Building Resilience to Climate Change in Urban Water Supplies: Are current policies on track for achieving this goal?
The Millennium Drought, which affected much of Australia, initiated one of the largest climate adaptive responses in Australia to date, effectively determining the future direction of urban water strategies. Within the last six years over $30 billion has been invested by governments and water utilities in large scale centralised water infrastructure. Policy requirements for the inclusion of local water supply approaches has also seen considerable private investments, mostly in the form of household water tanks, and has created opportunities for public-private partnerships to develop innovative business and technological solutions. However, there is a growing body of evidence which suggests that the actions taken to climate proof the nation's water supply may not necessarily be the most effective and that current policies may even be reducing resilience within the urban water sector. Building resilience in the urban water sector is progressively being recognised as a critical strategy for addressing the impacts of increasing climate variability and change. The degree of resilience within the system can be influenced through the choice of individual water supply approaches and the manner in which they are integrated into the urban infrastructure network. This paper will provide an overview of the characteristics of resilience as they apply in the urban water sector and discuss how resilience can be assessed through an analysis of water supply policies. It will further report on preliminary findings regarding the presence of resilience properties in water strategies from Australia's major urban centres.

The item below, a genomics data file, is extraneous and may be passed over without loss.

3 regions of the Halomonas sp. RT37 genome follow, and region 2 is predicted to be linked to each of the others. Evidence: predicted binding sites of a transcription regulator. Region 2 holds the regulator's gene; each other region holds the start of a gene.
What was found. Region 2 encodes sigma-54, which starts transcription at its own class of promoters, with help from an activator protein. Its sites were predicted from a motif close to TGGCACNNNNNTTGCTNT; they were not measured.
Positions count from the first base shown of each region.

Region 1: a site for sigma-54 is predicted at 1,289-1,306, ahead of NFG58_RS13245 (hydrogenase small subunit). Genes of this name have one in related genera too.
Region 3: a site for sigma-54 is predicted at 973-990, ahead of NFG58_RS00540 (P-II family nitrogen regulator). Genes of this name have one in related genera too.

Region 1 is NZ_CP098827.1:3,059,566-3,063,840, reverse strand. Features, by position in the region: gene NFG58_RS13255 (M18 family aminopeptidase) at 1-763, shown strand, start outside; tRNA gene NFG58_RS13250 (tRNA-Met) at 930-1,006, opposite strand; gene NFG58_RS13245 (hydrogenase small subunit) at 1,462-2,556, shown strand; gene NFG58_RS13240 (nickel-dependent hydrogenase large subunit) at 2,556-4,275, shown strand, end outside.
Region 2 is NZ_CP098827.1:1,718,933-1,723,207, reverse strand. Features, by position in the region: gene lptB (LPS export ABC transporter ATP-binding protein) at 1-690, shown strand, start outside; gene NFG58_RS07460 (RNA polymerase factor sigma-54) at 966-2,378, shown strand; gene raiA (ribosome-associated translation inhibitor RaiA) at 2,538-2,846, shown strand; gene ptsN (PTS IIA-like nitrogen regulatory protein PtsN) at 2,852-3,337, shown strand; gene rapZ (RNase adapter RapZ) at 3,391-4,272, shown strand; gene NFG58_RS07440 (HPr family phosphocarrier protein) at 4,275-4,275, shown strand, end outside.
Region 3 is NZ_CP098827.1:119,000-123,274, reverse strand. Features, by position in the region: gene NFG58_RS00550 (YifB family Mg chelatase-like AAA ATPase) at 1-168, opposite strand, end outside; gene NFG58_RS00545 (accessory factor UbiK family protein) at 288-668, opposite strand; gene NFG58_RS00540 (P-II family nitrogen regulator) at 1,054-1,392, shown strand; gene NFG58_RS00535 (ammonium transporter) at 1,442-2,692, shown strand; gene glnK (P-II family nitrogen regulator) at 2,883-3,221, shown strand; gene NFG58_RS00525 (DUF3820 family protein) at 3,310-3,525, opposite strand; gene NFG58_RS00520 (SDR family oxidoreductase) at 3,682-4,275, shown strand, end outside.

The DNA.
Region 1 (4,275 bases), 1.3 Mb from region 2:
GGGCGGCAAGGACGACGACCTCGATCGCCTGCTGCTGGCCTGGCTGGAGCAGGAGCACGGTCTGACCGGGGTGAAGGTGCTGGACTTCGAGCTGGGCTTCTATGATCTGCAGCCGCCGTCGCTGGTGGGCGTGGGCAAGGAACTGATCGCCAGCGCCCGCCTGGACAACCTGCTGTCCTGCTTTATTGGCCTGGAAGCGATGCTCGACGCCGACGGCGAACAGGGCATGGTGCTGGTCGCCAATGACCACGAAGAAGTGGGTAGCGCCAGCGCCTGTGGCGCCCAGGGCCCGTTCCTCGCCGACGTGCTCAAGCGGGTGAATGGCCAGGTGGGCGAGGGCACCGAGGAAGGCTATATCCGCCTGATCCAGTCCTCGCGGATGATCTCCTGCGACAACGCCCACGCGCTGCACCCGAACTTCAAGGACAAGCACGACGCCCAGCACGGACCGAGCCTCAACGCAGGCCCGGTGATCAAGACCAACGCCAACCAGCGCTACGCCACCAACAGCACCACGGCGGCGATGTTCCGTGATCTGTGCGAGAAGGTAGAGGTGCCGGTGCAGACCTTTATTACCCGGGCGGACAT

Climate Change 2012: Water and Climate: Policy Implementation Changes; Proceedings of the 2nd Practical Responses to Climate Change Conference
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Urban and Regional Planning not elsewhere classified
Natural Resource Management